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You’ve got the job, that’s great. Typically the nerves don’t stop there. The night before… the train journey there! You have to face the daunting task of acclimating to your new work environment, your tasks and your colleagues. I remember my first day at Cherry Pick People, it had been a long time since I had started a new role with a brand new team and wow was my nerves all over the place! I was lucky enough to find the team extremely welcoming and was eased in very nicely but the anxiety is most present on the first day as you step into unfamiliar territory, but you can ease those nerves with a plan of action which is what I set off to do. I remember giving myself the prep talk and reminding myself that I had been chosen because they believed I was the right fit for the team and the right person for the job, I reminded myself that I had gone through the 3 stage interview process up against other people and I was chosen, sometimes you’ve got to give yourself that confidence boost!

Remember the Primary Task

Often the most nerve-wracking component of the first day has to do with meeting your colleagues and managers, getting to know the team and company structure. While this is important to execute your role, focus on why you’ve come to work and that’s to work. You’re there to do your job. Keep your attention on learning and perfecting your role. Throw yourself into the deep end. You’ll be to focused on your role to worry about how you’re settling in with the team or what anyone is thinking. Before you know it, the work day will be over and your team will soon become familiar friendly faces.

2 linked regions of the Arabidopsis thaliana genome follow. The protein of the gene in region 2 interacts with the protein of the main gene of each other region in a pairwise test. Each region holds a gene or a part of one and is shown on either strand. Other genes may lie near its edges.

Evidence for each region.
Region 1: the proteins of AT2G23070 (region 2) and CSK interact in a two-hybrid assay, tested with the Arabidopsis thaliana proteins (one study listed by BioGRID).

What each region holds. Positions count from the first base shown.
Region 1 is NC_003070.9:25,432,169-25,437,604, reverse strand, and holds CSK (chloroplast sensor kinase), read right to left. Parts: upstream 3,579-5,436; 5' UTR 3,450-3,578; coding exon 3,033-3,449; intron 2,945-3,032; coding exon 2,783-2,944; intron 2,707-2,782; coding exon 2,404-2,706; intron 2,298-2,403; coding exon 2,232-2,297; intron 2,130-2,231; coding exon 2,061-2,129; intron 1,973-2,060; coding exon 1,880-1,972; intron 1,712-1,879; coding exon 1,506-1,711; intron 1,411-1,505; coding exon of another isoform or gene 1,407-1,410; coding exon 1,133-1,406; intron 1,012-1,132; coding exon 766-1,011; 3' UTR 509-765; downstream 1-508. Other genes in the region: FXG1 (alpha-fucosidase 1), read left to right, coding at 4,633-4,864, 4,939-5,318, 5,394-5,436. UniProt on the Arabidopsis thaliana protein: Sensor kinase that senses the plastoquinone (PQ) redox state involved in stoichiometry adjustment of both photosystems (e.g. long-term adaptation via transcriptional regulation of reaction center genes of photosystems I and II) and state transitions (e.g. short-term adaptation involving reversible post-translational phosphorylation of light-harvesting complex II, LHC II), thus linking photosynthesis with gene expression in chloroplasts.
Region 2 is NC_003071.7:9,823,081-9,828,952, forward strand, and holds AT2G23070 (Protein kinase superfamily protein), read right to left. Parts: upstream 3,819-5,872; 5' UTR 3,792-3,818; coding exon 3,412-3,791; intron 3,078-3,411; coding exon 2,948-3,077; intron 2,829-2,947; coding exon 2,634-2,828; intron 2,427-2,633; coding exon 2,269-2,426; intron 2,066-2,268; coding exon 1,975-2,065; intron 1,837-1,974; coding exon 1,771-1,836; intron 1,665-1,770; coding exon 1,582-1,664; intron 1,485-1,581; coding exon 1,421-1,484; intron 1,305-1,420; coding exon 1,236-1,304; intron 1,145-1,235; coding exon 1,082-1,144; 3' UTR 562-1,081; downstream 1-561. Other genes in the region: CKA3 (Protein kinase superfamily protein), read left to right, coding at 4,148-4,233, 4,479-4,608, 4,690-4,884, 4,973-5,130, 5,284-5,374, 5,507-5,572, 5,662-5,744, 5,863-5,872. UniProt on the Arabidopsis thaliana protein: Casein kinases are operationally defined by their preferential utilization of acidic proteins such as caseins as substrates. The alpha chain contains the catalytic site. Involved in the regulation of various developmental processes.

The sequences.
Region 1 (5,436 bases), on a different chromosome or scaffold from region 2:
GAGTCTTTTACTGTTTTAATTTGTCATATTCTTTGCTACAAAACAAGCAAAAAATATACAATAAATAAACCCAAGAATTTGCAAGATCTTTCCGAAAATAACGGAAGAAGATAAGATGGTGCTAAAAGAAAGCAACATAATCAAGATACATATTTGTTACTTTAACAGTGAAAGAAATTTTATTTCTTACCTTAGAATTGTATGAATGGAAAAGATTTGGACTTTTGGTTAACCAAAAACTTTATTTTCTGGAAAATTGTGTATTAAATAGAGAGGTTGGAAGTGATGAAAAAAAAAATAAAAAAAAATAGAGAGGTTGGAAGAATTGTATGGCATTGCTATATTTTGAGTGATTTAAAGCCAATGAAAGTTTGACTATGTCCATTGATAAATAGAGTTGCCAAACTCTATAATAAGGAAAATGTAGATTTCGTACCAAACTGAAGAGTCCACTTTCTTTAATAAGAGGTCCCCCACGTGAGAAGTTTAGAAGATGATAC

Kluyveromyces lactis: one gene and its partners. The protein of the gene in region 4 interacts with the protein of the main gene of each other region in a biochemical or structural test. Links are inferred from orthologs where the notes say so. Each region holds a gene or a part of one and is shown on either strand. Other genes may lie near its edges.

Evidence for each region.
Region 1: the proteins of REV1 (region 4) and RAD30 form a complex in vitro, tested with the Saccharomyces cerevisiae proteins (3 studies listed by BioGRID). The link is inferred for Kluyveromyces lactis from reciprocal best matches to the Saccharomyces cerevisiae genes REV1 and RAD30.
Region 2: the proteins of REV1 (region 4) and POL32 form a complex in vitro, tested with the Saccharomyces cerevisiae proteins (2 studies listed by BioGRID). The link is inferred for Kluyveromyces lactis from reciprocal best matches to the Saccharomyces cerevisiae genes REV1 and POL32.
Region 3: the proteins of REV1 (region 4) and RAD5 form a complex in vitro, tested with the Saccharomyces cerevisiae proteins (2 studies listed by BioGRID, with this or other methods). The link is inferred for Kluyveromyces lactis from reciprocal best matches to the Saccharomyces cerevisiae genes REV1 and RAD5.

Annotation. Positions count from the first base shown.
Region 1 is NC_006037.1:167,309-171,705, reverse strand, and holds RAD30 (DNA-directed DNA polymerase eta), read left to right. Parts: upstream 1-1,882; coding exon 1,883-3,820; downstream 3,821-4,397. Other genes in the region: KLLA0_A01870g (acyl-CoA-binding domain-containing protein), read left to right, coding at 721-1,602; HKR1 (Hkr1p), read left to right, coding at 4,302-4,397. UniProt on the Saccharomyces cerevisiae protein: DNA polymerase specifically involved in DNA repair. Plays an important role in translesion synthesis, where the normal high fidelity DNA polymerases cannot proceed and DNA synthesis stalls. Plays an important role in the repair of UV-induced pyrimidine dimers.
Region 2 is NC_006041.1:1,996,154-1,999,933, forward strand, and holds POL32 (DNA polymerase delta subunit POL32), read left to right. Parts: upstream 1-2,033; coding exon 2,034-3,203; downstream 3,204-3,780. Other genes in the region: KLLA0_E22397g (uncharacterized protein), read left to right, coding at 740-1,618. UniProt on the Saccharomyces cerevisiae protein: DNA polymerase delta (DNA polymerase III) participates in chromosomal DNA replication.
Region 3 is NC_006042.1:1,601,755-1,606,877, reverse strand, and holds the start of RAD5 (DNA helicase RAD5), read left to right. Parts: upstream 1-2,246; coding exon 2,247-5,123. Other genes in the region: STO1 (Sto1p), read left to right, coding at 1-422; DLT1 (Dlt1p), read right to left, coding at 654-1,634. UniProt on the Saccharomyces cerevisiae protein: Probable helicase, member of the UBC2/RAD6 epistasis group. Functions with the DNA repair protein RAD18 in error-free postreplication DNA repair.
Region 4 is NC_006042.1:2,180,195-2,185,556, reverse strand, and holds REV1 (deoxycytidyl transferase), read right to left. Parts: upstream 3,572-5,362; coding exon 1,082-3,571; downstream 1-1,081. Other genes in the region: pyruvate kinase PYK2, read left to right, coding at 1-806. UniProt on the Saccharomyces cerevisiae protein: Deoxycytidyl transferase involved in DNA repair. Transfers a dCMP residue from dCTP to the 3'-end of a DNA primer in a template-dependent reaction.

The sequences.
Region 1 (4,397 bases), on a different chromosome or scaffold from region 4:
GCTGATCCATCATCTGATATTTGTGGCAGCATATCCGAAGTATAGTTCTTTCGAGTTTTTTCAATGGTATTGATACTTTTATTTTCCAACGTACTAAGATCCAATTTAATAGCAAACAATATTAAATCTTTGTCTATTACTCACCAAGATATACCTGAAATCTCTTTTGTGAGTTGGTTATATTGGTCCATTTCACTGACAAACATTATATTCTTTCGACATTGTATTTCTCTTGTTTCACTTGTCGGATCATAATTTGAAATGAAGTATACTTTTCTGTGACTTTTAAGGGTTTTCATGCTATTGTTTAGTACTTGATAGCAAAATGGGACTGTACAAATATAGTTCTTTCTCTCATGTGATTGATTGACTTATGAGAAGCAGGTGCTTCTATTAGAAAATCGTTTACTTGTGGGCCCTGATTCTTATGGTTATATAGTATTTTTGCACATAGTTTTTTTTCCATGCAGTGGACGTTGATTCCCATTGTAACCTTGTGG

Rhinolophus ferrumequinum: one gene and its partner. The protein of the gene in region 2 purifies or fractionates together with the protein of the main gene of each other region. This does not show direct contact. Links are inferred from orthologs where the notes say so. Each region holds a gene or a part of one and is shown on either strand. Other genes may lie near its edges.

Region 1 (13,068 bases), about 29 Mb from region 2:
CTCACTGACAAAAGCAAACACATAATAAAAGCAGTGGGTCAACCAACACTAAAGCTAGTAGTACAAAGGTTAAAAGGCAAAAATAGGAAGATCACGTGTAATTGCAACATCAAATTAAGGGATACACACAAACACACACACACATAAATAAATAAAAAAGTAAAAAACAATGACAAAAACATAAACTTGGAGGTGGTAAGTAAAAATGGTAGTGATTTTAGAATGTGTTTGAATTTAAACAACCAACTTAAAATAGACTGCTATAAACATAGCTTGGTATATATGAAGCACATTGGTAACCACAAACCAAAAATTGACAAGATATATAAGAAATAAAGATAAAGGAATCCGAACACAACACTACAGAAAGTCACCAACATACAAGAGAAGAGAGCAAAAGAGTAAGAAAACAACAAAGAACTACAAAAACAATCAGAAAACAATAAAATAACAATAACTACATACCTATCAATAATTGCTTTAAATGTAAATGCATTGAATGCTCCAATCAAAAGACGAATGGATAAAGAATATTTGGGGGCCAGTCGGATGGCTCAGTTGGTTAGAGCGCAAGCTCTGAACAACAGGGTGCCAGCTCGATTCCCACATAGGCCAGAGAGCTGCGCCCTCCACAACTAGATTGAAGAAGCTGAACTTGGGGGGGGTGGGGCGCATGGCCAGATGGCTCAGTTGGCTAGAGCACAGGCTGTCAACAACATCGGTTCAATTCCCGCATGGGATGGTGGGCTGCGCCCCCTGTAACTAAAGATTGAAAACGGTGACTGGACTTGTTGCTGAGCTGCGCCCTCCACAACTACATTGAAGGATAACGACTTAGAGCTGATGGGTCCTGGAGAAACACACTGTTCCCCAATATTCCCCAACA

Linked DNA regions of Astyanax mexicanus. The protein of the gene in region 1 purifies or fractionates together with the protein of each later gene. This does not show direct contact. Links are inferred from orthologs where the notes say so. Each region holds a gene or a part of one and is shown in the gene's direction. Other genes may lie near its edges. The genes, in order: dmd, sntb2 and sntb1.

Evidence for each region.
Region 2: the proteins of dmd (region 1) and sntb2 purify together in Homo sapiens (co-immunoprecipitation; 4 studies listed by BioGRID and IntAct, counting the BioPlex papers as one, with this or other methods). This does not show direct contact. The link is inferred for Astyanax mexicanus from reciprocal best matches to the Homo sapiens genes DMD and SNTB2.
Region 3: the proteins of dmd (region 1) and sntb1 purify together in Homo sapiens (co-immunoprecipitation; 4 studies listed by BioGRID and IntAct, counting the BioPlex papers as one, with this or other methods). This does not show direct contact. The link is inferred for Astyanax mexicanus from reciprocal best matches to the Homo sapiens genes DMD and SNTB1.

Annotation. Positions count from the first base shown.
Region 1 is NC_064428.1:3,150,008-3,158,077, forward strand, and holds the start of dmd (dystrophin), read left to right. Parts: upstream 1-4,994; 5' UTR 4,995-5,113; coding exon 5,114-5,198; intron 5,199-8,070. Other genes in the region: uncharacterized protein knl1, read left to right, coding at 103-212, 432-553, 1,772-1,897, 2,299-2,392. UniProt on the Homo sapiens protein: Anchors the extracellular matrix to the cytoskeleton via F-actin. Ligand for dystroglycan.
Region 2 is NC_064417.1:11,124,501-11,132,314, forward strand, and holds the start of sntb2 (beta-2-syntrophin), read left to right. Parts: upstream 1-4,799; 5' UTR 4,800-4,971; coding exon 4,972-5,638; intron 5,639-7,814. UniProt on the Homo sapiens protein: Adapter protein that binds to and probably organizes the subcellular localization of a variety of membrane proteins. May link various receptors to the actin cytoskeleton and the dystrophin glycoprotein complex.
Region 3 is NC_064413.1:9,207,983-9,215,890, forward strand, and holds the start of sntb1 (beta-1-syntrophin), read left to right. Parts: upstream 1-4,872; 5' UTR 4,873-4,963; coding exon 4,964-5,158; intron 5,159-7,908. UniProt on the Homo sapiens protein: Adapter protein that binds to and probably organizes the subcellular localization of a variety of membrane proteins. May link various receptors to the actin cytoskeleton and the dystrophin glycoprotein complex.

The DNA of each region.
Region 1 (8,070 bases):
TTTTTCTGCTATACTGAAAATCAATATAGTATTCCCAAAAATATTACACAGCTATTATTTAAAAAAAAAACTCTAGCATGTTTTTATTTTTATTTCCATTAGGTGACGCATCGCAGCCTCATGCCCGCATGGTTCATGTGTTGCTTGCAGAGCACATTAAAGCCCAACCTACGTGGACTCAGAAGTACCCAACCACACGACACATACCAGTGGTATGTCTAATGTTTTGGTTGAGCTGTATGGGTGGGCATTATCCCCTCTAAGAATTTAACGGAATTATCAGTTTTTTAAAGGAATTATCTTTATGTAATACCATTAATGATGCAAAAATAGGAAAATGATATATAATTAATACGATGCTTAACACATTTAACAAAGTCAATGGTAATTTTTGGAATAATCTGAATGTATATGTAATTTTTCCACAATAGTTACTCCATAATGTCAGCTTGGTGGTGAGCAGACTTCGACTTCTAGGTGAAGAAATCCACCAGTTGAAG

Be Accommodating

For me, recruitment was a whole new world so I learnt freshly how things was done but even in estate agencies, from my experience, you could be in the same company but each branch had their different way of doing things. However I don’t doubt that each recruitment firm is different and they each have their processes of how they like things done. Don’t impose your way of working or your processes on day one. The best way to get acclimated to the team is to be accommodating. Introduce yourself and ask questions. Show interest in your colleagues and the team. Soak up your team members advice and guidance like a sponge, take notes, ask questions and get involved! There’s no harm in trying new ways or asking questions. Trial and error for sure, see what works for you!